Limoncello is the best world renowned Italian liqueur, especially known for its typical straw coloured and sweet and sour taste. Served as an aperitif or digestive - before or after meals -, it has uncertain and undefined origins, which find a place in the territory between Amalfi, Sorrento and Capri. Over the years this yellow liqueur has spread in the international market so as to gain the PGI denomination (Protected Geographical Indication): lemons must be produced on the island of Capri or in one of the municipalities between Vico Equense and Massa Lubrense. In particular, the fruits must come from a cultivation without pesticides, have an oval shape and boast a smooth, thick and very juicy peel.
Limoncello’s origins: history or legend?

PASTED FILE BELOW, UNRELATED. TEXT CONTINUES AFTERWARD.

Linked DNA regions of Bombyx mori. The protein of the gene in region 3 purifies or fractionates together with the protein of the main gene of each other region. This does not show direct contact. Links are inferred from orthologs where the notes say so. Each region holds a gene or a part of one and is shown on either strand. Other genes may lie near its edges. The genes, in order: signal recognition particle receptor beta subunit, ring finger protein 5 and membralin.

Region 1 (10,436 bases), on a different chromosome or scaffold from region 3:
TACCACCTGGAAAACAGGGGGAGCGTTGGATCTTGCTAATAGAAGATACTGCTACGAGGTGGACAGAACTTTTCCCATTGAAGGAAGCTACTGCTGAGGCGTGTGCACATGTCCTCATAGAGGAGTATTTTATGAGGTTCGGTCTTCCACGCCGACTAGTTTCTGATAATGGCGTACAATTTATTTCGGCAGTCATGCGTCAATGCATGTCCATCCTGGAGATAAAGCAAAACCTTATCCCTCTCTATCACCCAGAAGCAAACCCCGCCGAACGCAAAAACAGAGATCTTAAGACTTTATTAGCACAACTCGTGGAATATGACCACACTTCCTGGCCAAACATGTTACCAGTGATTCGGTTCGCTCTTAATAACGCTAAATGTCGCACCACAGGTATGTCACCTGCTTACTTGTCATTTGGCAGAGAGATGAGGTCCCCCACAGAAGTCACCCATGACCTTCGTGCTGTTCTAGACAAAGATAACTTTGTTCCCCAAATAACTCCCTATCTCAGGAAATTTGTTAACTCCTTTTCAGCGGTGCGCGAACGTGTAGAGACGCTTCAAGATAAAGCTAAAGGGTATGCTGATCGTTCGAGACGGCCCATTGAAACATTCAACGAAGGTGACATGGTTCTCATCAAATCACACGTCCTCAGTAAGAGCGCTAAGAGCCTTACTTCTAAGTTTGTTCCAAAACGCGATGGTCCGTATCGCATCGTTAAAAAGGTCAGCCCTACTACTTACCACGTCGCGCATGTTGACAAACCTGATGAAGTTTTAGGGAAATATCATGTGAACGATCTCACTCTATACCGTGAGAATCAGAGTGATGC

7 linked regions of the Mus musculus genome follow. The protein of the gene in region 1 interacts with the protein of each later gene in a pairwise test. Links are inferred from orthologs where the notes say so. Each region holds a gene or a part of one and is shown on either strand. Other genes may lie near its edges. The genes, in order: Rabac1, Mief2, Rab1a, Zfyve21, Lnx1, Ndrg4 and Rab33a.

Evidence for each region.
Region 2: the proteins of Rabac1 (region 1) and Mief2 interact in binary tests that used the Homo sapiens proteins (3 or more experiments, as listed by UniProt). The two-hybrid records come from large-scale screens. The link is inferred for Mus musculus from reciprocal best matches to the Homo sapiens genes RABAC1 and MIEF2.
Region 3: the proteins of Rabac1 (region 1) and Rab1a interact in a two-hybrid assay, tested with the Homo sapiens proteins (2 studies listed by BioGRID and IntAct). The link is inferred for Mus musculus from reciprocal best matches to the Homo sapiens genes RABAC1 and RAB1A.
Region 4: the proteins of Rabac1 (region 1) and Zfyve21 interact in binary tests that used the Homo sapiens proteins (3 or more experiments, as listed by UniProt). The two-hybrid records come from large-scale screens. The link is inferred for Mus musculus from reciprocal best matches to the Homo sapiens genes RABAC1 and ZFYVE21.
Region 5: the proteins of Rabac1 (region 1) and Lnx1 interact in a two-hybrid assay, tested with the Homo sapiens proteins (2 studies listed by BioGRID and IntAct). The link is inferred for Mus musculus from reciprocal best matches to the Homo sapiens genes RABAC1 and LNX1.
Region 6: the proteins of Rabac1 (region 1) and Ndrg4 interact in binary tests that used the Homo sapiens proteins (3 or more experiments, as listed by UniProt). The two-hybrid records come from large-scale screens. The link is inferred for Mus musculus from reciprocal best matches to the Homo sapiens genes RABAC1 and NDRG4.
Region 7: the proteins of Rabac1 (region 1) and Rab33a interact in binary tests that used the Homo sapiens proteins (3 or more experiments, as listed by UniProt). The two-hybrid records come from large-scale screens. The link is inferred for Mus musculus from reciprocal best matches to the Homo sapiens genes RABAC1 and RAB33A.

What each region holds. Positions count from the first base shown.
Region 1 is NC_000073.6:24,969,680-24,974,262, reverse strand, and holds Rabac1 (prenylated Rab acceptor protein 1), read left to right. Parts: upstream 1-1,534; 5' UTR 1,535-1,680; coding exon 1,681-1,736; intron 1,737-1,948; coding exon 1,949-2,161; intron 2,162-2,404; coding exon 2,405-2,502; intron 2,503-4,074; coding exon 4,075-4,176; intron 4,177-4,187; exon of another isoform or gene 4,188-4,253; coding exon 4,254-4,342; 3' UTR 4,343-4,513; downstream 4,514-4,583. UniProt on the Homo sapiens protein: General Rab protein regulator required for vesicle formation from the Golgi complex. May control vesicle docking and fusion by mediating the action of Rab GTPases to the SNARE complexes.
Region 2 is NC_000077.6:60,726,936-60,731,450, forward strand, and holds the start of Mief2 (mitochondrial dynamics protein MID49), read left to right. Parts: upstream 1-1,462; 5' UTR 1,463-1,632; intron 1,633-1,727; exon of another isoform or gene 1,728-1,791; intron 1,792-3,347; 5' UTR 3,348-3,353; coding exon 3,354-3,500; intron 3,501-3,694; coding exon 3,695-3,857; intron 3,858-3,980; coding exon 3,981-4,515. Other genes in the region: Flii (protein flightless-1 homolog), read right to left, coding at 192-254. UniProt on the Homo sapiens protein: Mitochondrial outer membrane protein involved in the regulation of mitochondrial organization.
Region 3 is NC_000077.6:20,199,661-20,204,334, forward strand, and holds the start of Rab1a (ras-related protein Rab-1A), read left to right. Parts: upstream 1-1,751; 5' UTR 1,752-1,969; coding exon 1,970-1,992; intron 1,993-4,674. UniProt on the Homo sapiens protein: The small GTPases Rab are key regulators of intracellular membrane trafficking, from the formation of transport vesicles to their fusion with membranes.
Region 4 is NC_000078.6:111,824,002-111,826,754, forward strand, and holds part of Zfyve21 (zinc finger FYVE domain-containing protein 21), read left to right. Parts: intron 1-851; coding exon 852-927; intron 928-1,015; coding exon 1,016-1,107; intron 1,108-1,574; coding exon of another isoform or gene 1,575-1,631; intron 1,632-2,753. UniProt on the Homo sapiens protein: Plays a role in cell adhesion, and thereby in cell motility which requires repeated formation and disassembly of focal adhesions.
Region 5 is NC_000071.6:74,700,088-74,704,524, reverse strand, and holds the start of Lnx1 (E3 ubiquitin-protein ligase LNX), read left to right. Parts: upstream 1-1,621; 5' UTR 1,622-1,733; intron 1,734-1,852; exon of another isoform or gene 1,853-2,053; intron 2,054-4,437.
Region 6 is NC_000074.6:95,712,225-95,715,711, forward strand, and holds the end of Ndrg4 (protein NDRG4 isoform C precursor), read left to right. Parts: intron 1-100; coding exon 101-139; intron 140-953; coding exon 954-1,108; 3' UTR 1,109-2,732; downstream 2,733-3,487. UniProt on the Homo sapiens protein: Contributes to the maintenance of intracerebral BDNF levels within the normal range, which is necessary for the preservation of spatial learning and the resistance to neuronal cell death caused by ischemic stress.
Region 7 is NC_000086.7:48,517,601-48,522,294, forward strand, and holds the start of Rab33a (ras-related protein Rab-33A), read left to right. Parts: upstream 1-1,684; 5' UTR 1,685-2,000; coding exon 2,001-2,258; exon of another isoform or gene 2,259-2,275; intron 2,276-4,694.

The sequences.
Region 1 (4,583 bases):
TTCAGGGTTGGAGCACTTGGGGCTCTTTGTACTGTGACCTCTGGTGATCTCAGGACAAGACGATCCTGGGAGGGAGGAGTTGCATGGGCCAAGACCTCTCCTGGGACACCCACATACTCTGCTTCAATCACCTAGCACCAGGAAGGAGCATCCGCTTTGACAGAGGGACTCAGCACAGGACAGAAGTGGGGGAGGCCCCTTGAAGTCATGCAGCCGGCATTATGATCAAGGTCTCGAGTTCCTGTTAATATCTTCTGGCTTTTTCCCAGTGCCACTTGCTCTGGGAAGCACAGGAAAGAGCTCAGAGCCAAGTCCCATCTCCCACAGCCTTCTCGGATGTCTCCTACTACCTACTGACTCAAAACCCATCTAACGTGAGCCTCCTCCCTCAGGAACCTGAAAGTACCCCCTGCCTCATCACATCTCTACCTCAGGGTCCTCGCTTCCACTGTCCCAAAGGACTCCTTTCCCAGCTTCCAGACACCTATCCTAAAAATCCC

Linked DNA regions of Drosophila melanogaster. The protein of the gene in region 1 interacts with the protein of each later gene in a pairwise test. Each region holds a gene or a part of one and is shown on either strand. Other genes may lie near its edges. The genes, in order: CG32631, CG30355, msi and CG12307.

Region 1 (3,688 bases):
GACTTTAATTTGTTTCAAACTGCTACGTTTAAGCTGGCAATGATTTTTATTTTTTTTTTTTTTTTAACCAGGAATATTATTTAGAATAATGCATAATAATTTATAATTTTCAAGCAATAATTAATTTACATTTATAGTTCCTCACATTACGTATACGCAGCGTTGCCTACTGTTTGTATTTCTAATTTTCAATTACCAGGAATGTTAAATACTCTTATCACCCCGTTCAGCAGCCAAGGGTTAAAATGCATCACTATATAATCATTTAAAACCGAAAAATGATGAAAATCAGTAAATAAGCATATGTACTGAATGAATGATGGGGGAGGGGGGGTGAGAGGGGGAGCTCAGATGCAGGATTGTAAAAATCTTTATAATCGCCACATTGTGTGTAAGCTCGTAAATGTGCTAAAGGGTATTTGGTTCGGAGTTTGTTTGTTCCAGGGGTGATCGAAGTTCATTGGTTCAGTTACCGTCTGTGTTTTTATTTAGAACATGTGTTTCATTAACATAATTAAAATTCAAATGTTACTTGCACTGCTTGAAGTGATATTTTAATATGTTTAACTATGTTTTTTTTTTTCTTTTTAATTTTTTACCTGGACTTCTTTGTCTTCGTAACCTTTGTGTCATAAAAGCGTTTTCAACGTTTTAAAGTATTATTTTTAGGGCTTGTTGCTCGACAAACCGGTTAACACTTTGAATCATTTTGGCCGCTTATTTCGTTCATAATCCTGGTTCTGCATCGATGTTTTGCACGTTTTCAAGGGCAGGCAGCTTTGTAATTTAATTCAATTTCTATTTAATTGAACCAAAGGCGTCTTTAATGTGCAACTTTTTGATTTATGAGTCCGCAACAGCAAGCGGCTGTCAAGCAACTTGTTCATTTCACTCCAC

Limoncello’s origins are shrouded in mistery, despite its provenance from the Amalfi coast is certain. Amalfitani, Capresi and Sorrentini are competing for the paternity of the liqueur but nobody knows exactly who is responsible for its production. Some claim that limoncello was used by fishermen and farmers as a remedy against cold in the early morning, some assert that the recipe was born in a monastic convent with the intent of delighting friars between one prayer and another. The most convincing theory says that the liqueur was born at the beginning of the 1900s, in a small guesthouse on the Island of Azzurra, exactly in the stretch of sea between Capri and Sorrento Island, known as “The land of Sirens”. Lady Maria Antonia Farace took care of a wonderful garden of oranges and lemons, which she used to prepare her own recipe. The liqueur began to be known in the post-war period thanks to th nephew, who served it to guests in a bar near Alex Munte’s villa. Later – in 1988 -, his son Massimo Canale started a craft production of liquor, officially registering the trademark “Limoncello di Capri”.
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